To answer how can you repair water damaged marble, you have first to understand how water damage happens on marble. This article will tackle that, as well as the steps you should take in handling water-damaged marble.
Understand How Water Damage Happens On Marble
Despite marble being rock-solid, it is still porous. Hence, it can absorb water and be vulnerable to it.
It is especially susceptible to mineral deposits in hard water, which lead to spots or stains on your marble. This is also called efflorescence and is a result of moisture transmission.
Spalling is another result of water damage. Specifically, it happens when the moisture is absorbed and accumulated into the marble resulting in stress in the stone’s pores.
Lastly, certain types of marble are prone to pitting when exposed to water regularly. Pitting is like a chip in your marble which can happen when the temperature of its environment changes dramatically.
The first thing you have to do as a homeowner before concluding on your marble’s state is to assess the damage. You’ll learn more about this below.
Step #1. Assess the damage
We know by now that moisture is the leading cause of water damage on marble, which is why you should assess the moisture level of your stone. In testing for your marble’s moisture level, you have to use a protimeter.
A standard protimeter is used to read wood and drywall moisture levels. They usually have two probes that can be inserted into the drywall or wood.
However, you cannot do the same for marble. You can only place them on the stone, and it will give you a relative reading. Unfortunately, you cannot get a direct reading out of a standard protimeter.
For your reference, a 0% to 6% reading is considered relatively dry, while a 7% to 20% result is wet. If the reading goes beyond 20%, then it is regarded as very wet.
Another method of testing your marble’s moisture level is by looking at the amount of condensed water it accumulates overnight. Do this by taking a piece of plastic and securing it on the marble.
Then, leave it there for twelve hours, or overnight. If there is moisture, you will find evidence of it in the form of condensation. If you suspect your marble has soluble salts, which may lead to efflorescence, then have it tested for salt, too.
Step #2. Clean the water damage
Marble water damage may generally be due to drastic moisture changes in the environment, but it can also be due to flooding or spills. Acidic liquids like lemon juice or carbonated beverages are especially damaging to your marble’s surface. That is because they may cause discoloration on your marble.
Flooding is also an issue since it is usually contaminated water and may contain minerals that may result in salt bloom. Since it may lead to more severe problems, you should clean the water damage as soon as it happens. Or maybe after you document it if you wish to apply for an insurance claim.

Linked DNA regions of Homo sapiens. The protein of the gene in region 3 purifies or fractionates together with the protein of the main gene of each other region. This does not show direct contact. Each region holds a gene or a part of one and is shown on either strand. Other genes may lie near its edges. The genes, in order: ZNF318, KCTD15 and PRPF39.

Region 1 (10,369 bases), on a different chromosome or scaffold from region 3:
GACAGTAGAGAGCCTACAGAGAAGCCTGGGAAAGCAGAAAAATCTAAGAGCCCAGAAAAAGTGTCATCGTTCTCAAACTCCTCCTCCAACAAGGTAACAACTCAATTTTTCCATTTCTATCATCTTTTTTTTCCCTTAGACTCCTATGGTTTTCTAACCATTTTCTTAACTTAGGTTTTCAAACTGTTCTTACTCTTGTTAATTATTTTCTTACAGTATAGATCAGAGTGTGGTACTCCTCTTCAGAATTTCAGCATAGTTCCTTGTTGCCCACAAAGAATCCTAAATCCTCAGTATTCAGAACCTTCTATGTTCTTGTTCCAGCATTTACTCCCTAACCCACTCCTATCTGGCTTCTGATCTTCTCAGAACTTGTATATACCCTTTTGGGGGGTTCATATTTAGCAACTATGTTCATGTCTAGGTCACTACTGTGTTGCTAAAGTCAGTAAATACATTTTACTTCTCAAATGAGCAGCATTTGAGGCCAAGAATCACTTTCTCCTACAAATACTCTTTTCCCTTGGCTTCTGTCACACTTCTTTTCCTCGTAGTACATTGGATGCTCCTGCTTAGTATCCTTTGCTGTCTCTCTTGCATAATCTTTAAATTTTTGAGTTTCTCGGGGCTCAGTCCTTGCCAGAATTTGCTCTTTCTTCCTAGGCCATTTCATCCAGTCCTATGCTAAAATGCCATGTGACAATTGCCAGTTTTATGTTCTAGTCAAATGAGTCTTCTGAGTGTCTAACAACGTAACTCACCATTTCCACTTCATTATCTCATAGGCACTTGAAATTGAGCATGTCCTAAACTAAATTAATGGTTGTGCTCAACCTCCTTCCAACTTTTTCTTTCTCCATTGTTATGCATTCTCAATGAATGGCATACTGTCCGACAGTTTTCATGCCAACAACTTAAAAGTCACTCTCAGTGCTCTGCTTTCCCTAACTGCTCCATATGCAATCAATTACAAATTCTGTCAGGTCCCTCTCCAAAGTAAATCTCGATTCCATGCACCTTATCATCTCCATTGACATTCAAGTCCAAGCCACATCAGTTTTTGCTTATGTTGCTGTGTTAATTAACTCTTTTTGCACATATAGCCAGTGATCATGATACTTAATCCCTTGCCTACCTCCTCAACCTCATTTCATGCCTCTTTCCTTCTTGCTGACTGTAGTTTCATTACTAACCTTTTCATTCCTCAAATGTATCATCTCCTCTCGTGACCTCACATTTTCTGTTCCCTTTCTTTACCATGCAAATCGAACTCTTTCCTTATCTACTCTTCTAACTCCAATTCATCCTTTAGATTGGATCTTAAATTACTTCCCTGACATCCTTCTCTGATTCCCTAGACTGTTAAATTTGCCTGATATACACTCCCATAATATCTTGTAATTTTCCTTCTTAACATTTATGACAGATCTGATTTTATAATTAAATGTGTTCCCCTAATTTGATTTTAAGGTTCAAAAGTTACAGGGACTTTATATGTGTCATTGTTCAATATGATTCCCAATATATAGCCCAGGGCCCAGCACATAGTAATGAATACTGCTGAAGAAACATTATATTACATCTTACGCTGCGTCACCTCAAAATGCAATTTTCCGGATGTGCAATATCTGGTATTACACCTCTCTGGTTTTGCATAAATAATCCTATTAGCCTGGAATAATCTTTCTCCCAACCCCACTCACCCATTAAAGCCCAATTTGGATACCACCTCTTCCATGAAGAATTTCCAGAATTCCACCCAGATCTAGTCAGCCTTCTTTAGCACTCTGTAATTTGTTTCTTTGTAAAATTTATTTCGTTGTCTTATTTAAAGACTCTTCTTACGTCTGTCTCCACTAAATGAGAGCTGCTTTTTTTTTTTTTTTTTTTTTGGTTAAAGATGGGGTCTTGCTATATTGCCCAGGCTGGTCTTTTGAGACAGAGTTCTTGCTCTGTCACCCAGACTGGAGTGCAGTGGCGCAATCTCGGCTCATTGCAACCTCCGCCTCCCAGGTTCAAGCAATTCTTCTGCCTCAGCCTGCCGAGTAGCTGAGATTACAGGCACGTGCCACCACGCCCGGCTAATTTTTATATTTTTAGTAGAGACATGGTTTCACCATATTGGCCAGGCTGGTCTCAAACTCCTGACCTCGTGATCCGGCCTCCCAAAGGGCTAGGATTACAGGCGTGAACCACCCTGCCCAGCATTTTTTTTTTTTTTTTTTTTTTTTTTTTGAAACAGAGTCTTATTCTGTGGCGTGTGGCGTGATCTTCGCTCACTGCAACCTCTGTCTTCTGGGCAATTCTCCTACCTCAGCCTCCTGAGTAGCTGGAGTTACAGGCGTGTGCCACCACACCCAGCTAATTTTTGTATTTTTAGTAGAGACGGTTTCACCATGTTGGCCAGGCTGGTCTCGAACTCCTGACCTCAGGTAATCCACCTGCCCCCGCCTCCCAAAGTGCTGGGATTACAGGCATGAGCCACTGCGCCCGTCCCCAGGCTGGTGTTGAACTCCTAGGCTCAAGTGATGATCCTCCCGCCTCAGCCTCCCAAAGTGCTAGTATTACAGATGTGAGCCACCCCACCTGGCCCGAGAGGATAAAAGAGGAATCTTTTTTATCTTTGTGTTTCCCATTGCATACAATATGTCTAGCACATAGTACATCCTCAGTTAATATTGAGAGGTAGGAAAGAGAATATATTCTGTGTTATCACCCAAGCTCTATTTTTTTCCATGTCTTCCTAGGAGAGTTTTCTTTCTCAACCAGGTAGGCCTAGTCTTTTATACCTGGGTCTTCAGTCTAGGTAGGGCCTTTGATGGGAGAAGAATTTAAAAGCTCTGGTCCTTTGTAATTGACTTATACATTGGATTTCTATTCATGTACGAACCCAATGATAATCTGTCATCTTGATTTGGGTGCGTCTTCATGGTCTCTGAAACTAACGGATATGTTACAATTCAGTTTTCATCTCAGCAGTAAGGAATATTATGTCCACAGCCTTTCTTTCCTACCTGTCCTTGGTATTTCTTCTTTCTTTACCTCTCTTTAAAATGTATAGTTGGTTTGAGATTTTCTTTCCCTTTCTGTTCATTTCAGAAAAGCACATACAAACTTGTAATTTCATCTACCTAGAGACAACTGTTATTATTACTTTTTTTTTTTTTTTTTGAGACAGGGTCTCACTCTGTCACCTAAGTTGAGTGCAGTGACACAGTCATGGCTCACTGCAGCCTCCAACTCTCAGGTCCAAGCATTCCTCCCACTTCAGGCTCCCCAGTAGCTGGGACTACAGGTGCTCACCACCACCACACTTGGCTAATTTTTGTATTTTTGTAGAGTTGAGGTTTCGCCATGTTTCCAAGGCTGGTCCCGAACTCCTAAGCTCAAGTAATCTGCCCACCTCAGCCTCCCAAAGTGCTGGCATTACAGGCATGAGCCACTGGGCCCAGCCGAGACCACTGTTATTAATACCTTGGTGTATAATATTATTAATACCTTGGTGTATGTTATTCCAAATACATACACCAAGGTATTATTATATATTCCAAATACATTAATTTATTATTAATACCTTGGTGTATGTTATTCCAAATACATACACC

If you wish to apply for an insurance claim, especially after a flooding incident, then make sure you have your receipts in order. Also, ensure that your flood insurance is still active and that the incident is a part of your insurance coverage.
Contact a lawyer to help strengthen your insurance claim. They may also serve as a third party to look over your concern if your insurance company rejects your insurance claim.
Step #3. DIY or professional
After assessing, cleaning, and contacting your insurance provider, you have to decide whether you should DIY or have it done by a professional. You have to consider the extent of the damage and your knowledge in repairing floors.
Moreover, if you wish to make the most out of your money, go to a trusted professional. This removes room for errors that may happen if you do the repairs by yourself.
However, if you wish to remove stains by yourself, you can use a baking soda-acetone mixture to remove discoloration. For more severe issues, like efflorescence, we advise you to contact a professional instead.
How To Prevent The Damage From Happening Again
Prevent your marble from acquiring scratches or dirt by placing mats on your home’s entrances and in high-traffic areas. Something as simple as this can prevent your marble from pitting.
2. Remove spills
Spills can never be entirely prevented, so what you have to do is to clean them up as soon as possible. In cleaning a spill on a marble floor, blot it with a paper towel. Do not wipe it because this will spread the spill.
3. Do not use detergents
Detergents should not be used on your marble floor as it may dull your stone and it may be harmful to its finish. Detergents with acid may also cause discoloration and etch marks. On the other hand, alkaline-containing cleaning solutions may rid your flooring of its shine.
Marble is rock-solid yet fragile. This article is a testament to that, and while it is pretty effortless to read about removing its stains, maintaining it is a different issue altogether. Despite that, we hope you have gained knowledge to know how can you repair water damaged marble from this article.